Is China Getting Serious or Redirecting Responsibility? New guidance on Chinese Anti-Bribery Enforcement
For years, a significant number of Foreign Corrupt Practices Act (FCPA) enforcement actions have focused on or involved the People’s Republic of China (PRC), Chinese subsidiaries, or Chinese officials. It is hard to avoid the conclusion that the PRC is fertile ground for corruption: many of its major industries are dominated by state-owned or -controlled companies. A tradition of gift-giving and hospitality may blur the distinction between friendly gesture and kickback. And the sheer volume of business transacted in the country makes policing illicit exchanges for business advantages a tall order for any enforcement agency.
China also gets pretty rough treatment among commentators on global anti-bribery and -corruption regulation (including, at times, in this blog). Recent high-profile corruption scandals have done nothing to help its reputation. In fact, on the Corruption Perceptions Index (released by Transparency International) China ranks 80th out of 174 countries, an abysmal result relative to some of its neighbors: Singapore (No. 5), Hong Kong (No. 14), Japan (No. 17), Taiwan (37), and South Korea (No. 45).
China may be changing: the government recently released new guidance on its anti-bribery laws that could signal it is ready to address corruption head-on. It is also possible, however, that China is simply seeking to punish foreign companies and distract attention from internal realities and practices that have made corruption endemic in the country.
In 2008, China enacted amendments to its criminal code that provided for anti-bribery enforcement against corrupt officials. A new interpretation and guidance on that law appear to indicate that the country may be turning its attention to the parties that pay, rather than receive, bribes. To date, Chinese enforcement has targeted the officials taking bribes; the new guidance clarifies points that relate only to those parties paying or offering bribes.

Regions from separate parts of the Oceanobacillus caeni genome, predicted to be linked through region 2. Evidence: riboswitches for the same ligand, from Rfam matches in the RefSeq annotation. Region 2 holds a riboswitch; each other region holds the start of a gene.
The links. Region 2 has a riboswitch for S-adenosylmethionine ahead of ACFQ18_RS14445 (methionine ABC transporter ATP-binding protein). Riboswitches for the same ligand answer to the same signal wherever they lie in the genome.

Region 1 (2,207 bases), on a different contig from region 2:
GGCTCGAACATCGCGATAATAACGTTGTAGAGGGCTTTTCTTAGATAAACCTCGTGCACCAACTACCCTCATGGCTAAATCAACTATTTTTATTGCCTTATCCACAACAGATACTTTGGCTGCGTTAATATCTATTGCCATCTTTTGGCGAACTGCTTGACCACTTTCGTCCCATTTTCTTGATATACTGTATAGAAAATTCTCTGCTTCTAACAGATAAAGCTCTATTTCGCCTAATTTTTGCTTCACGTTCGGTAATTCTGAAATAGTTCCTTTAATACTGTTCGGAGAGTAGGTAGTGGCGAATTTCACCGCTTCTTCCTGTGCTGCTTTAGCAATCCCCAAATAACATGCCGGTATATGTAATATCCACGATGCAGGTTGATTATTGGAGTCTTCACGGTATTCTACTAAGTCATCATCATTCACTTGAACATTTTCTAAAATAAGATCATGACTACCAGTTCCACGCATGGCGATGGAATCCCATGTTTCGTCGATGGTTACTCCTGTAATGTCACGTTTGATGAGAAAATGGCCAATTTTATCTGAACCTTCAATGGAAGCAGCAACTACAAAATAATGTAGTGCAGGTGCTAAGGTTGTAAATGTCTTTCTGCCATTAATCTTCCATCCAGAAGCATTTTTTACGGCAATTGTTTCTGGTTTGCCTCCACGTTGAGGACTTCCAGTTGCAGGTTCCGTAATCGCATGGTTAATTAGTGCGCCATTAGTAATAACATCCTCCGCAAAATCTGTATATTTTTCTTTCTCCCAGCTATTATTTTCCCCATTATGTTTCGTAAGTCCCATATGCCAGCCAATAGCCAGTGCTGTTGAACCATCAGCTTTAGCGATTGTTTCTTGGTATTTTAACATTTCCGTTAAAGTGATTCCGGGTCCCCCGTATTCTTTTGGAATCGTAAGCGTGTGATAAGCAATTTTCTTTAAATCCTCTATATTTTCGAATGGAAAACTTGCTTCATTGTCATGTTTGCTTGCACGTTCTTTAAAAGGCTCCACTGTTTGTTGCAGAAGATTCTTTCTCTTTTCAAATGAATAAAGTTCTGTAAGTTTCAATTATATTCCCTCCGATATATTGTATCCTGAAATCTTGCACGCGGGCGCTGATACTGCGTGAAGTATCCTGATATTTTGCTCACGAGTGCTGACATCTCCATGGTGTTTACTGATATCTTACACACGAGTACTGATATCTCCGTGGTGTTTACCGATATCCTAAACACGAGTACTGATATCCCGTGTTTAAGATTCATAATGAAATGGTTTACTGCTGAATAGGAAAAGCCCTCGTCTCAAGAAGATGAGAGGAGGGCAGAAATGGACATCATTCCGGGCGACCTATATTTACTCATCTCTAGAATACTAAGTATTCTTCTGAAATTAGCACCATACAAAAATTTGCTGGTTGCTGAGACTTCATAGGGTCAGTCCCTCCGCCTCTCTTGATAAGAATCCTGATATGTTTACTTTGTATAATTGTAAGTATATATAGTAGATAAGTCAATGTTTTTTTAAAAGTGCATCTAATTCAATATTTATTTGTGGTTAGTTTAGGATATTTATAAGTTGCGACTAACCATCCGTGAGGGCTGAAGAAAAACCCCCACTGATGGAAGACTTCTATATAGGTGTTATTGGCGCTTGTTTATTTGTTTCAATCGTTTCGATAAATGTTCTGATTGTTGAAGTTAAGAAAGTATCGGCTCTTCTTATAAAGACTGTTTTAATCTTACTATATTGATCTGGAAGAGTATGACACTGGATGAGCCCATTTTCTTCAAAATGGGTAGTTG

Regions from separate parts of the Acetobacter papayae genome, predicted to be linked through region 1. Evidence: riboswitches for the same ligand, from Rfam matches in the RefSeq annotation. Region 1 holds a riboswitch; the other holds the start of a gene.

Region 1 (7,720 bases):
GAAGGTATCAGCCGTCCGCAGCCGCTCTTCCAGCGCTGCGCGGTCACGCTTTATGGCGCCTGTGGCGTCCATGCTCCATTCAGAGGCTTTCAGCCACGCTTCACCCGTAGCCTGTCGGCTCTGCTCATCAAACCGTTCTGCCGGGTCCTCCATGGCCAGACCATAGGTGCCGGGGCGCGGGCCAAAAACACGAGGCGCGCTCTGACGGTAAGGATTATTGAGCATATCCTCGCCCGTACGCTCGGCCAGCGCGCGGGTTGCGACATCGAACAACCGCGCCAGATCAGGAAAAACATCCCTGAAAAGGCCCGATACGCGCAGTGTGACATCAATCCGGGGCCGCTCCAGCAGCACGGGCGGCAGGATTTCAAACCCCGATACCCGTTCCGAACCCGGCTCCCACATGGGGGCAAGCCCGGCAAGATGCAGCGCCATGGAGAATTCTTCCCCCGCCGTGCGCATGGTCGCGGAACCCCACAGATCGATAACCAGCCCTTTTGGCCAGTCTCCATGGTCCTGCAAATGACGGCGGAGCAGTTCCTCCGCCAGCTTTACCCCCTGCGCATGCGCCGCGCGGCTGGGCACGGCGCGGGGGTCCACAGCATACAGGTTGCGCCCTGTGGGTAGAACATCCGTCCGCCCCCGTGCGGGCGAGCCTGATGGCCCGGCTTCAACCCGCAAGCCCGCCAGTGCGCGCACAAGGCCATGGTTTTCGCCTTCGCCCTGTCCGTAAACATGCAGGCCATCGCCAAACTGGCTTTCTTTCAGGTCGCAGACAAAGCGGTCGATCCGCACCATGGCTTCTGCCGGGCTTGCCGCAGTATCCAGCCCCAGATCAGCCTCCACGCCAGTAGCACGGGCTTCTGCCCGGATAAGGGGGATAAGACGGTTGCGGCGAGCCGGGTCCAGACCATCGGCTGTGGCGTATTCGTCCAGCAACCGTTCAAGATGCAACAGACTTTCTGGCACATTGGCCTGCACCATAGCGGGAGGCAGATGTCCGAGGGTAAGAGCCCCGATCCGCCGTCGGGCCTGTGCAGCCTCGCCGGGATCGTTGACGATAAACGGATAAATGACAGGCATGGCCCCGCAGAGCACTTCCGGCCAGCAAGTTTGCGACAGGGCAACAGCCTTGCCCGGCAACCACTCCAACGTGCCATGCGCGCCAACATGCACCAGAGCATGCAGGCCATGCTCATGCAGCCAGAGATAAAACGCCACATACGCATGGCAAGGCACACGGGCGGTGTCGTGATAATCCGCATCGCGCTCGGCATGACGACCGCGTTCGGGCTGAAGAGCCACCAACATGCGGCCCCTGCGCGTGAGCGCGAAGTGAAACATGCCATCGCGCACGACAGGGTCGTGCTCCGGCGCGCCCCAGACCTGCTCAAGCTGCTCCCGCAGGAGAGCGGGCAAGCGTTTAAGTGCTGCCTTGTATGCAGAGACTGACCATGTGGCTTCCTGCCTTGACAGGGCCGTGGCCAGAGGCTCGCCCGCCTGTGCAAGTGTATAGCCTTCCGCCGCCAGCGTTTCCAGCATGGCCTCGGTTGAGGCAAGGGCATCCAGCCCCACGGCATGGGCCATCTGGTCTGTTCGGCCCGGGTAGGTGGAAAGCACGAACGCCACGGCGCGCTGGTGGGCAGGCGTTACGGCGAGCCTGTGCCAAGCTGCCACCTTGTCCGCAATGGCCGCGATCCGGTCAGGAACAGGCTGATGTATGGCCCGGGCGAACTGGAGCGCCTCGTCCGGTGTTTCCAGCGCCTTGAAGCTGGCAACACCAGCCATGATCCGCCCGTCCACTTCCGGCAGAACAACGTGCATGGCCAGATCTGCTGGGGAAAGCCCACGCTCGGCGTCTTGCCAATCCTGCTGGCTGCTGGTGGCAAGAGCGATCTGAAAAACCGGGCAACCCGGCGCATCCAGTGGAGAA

On January 1, 2013, an interpretation of China’s anti-bribery law, adopted by China’s highest court, went into force. The guidance, which is effectively law in the PRC, does not substantively change anti-bribery law in the country but clarifies several points and may hint at the future direction of Chinese enforcement, as follows.
Consideration for corporate cooperation. Under PRC criminal law, the confession of a crime by an individual may reduce the penalty assessed. The guidance contemplates, for the first time, penalty mitigation for a company where that company, by a collective decision or the decision of the company’s leaders, voluntarily discloses bribery before the crime is prosecuted. The guidance also offers penalty mitigation where a person credibly reports on other criminal action by a bribe-taker.
Expansion of “Improper Benefits” definition. The guidance adds “[s]eeking competitive advantage in economic, organizational, personnel, administrative and other activities in violation of principles of justice and fairness” to the definition of “improper benefits.”
Focus on Specific Industries. The guidance calls out certain industries in which bribes will be penalized more harshly including product safety, food, and pharmaceuticals or life sciences. While this focus is not surprising in light of the recent public concern over tainted products, food, and drugs in China, it may nonetheless signal that Chinese enforcement officials will be targeting those industries.
So what, we may ask, is the intended effect of inviting companies to confess their crimes, broadening the scope of what is punishable, and singling out certain industries?
First, offering reduced punishments for voluntarily disclosed conduct has seemingly helped U.S. enforcement agencies to uncover more violations. The Chinese government may want to emulate the U.S. government in that regard. Second, a voluntary disclosure sometimes gives the government a lead as to a broader, industry-wide issue. This can, in turn, trigger a more substantial investigation. And finally, picking out industries like food and pharmaceuticals, in which foreign companies play a large role in China, may make it easier for Chinese prosecutors to pursue enforcement action against companies with significant operations outside China.
This clarification by the Chinese government suggests that the country is ready to tackle corruption in earnest. However, with so many U.S. FCPA enforcement blows landing on China and Chinese companies, this guidance may signal that China is ready to take a few swings of its own.